Why we can’t eat just one

Report – Why we can’t eat just one

Eating addictive fast food is not just about hunger or taste, it is a complex process which is set about by the brain which anticipates the stimulus of having something which pleases the senses. Flavour, fat, salt and sugar makes fast food the equivalent of adult ‘baby food’, something that is eaten more for stimulation than for nutrition or because of actual need

When you look at a huge plate of pakoras or salted potato chips, do you feel that if you start eating them, you won’t stop until you’ve wolfed them all down. Yes, all of us struggle to eat well when it comes to junk food.

In his new best-selling book, “The End of Overeating: Taking Control of the Insatiable American Appetite,” Dr David Kessler, a US-based San Francisco Bay Area pediatrician, explains why certain foods loaded with fat, sugar and salt exert such a pull, despite our best intentions to avoid them. As he discusses the biology that leads to devouring a plate of fries, he delves into such puzzles as why the French fry binger is more likely to remember the pleasant stimulation of the fries’ salt, fat, texture and flavour than the stomach ache and gastric trouble that follow it.

What do you think is the biggest misconception about why people overeat? That it’s a matter of willpower, that you can just use self-control, but one needs to delve a little deeper into what is going on in the brain when you start thinking about a very desirable food, like a potato chip or a chocolate-chip cookie?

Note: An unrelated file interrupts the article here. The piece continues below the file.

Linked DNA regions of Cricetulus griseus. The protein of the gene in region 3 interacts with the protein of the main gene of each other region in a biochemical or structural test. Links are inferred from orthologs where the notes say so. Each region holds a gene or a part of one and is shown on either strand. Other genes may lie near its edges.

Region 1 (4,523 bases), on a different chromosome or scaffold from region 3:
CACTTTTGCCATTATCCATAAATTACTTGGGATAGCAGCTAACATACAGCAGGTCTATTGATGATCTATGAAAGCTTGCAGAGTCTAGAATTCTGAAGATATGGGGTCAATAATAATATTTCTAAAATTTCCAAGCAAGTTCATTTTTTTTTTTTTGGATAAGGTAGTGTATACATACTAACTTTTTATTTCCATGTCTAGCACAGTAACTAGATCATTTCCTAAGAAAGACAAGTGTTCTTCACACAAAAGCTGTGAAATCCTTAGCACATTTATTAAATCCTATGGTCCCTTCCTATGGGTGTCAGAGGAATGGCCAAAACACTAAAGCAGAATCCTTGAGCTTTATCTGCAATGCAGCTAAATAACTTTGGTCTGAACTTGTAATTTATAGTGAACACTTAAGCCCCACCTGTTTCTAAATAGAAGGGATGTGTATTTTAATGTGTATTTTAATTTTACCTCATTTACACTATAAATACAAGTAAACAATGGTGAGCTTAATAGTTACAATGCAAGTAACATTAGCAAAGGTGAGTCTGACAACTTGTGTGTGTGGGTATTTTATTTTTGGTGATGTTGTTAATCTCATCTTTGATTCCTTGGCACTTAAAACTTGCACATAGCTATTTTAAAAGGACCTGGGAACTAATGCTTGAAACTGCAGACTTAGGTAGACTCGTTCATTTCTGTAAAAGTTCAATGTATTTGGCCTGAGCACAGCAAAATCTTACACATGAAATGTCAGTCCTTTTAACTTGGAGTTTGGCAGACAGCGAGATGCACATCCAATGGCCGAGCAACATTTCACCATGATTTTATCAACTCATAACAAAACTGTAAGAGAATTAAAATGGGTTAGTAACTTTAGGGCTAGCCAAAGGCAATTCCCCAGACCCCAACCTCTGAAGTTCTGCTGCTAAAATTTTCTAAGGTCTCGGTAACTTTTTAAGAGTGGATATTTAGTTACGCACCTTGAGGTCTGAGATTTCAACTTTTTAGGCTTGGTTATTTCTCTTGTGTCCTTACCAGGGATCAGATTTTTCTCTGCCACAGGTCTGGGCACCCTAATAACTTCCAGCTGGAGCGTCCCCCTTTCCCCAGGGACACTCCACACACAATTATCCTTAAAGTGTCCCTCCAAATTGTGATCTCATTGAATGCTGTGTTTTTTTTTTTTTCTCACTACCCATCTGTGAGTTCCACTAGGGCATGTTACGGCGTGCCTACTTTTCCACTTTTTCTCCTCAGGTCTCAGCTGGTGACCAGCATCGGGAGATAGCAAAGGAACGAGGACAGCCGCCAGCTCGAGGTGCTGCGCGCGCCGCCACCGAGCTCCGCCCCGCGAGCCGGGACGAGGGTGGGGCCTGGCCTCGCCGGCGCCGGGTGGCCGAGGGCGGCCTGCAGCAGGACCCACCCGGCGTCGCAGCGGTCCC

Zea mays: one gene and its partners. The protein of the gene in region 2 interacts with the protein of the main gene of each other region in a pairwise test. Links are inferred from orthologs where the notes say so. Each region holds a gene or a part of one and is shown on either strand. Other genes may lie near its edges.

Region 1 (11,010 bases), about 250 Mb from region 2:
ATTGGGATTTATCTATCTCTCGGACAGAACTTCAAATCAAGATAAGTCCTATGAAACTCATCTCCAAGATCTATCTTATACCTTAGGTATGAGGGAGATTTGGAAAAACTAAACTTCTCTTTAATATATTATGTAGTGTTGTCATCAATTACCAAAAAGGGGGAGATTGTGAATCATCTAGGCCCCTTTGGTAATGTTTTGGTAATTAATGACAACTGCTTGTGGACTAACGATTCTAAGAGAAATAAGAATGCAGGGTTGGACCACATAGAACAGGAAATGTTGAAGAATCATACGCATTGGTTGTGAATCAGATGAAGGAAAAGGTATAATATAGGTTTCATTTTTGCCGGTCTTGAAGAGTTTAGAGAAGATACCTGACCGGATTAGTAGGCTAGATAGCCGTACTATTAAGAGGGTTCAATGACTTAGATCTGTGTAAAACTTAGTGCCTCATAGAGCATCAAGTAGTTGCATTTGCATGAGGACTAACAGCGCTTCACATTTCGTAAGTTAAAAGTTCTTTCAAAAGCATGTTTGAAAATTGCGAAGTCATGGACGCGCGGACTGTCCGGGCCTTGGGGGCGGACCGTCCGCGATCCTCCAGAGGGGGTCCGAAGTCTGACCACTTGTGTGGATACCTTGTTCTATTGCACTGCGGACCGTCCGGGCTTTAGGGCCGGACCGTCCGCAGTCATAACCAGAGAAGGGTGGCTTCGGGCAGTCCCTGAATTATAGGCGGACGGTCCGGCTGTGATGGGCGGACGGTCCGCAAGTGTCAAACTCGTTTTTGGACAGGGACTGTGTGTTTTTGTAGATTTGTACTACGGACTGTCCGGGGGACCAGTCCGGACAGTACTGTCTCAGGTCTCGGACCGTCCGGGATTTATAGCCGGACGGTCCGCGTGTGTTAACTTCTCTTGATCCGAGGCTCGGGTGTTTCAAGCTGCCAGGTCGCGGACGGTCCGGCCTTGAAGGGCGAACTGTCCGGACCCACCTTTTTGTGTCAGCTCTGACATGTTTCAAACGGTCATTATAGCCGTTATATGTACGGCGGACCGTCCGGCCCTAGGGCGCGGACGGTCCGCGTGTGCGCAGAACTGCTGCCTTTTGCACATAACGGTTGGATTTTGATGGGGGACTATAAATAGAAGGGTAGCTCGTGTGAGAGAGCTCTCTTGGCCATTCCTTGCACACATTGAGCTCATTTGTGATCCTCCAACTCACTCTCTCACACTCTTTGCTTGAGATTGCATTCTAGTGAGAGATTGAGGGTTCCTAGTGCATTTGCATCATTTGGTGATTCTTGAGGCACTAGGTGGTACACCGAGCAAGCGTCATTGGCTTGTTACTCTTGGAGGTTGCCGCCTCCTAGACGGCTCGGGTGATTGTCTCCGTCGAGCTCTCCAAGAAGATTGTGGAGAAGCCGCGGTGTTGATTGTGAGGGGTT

The power of food comes not only from its taste but from that anticipation. That anticipation is based on prior experience, learning and memory. Something’s going to set off that anticipation, those thoughts of wanting. So whenever you are near your favourite fast food joint or ice-cream parlour, the place and the sense of anticipation grabs your attention. It occupies our working memory. Our brains get activated.


Twenty years ago the average chews per bite was about 20, now it’s two or three. The food goes down in a whoosh and it’s very stimulating.


What happens once you start eating?

In people who have a hard time controlling their eating, their brain circuits remain elevated and activated until all the food is gone. Then the next time you get cued, you do it again. Every time you engage in this cycle you strengthen the neural circuits. The anticipation gets strengthened. It’s in part because of ambivalence. Do you ever have an internal dialogue? “That would taste great. No, I shouldn’t have it. I really want that. And I shouldn’t do it.”

That sort of ambivalence increases the reward value of the food. It increases the anxiety, it increases the arousal, it keeps it in working memory. We’re wired to focus on the most salient stimuli in our environment. For some people it could be alcohol or illegal drugs or gambling. For many of us it’s food.


Are you saying if you give in to the craving and eat whatever the desirable food is, it’s more likely that you’re going to do it again?

Of all the stimuli in the environment, why does that chocolate-chip cookie have such power? You make food hyper-palatable with fat, sugar and salt. It’s very stimulating and it becomes the most salient stimuli for many people.

What makes a food hyper-palatable? Even if you like apples, you’re probably likely to eat one and not gorge yourself on four more. Where as if you like nacho chips, you might eat way more than you had intended to when you started. What is the difference between these foods?